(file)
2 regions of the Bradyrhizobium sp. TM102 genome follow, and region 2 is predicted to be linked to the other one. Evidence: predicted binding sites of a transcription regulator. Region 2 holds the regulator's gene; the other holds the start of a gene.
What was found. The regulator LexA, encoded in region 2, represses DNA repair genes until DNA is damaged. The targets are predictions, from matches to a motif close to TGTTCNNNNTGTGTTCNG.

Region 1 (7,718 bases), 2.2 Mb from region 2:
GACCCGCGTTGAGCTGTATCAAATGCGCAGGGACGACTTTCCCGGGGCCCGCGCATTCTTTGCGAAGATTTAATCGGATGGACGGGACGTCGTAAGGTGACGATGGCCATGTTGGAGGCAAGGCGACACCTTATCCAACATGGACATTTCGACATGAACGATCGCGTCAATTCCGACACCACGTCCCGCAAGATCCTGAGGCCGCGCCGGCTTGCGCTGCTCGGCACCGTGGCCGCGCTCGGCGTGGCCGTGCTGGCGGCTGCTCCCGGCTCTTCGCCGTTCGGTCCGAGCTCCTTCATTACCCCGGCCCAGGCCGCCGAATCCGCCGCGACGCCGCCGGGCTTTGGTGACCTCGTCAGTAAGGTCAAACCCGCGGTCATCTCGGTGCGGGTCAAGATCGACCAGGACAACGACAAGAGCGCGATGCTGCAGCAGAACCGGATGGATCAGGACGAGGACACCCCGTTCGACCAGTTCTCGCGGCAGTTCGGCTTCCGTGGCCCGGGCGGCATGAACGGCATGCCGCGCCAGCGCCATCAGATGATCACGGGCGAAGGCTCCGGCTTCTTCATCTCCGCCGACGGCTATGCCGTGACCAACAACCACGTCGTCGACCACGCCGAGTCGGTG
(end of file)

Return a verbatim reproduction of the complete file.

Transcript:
2 regions of the Bradyrhizobium sp. TM102 genome follow, and region 2 is predicted to be linked to the other one. Evidence: predicted binding sites of a transcription regulator. Region 2 holds the regulator's gene; the other holds the start of a gene.
What was found. The regulator LexA, encoded in region 2, represses DNA repair genes until DNA is damaged. The targets are predictions, from matches to a motif close to TGTTCNNNNTGTGTTCNG.

Region 1 (7,718 bases), 2.2 Mb from region 2:
GACCCGCGTTGAGCTGTATCAAATGCGCAGGGACGACTTTCCCGGGGCCCGCGCATTCTTTGCGAAGATTTAATCGGATGGACGGGACGTCGTAAGGTGACGATGGCCATGTTGGAGGCAAGGCGACACCTTATCCAACATGGACATTTCGACATGAACGATCGCGTCAATTCCGACACCACGTCCCGCAAGATCCTGAGGCCGCGCCGGCTTGCGCTGCTCGGCACCGTGGCCGCGCTCGGCGTGGCCGTGCTGGCGGCTGCTCCCGGCTCTTCGCCGTTCGGTCCGAGCTCCTTCATTACCCCGGCCCAGGCCGCCGAATCCGCCGCGACGCCGCCGGGCTTTGGTGACCTCGTCAGTAAGGTCAAACCCGCGGTCATCTCGGTGCGGGTCAAGATCGACCAGGACAACGACAAGAGCGCGATGCTGCAGCAGAACCGGATGGATCAGGACGAGGACACCCCGTTCGACCAGTTCTCGCGGCAGTTCGGCTTCCGTGGCCCGGGCGGCATGAACGGCATGCCGCGCCAGCGCCATCAGATGATCACGGGCGAAGGCTCCGGCTTCTTCATCTCCGCCGACGGCTATGCCGTGACCAACAACCACGTCGTCGACCACGCCGAGTCGGTG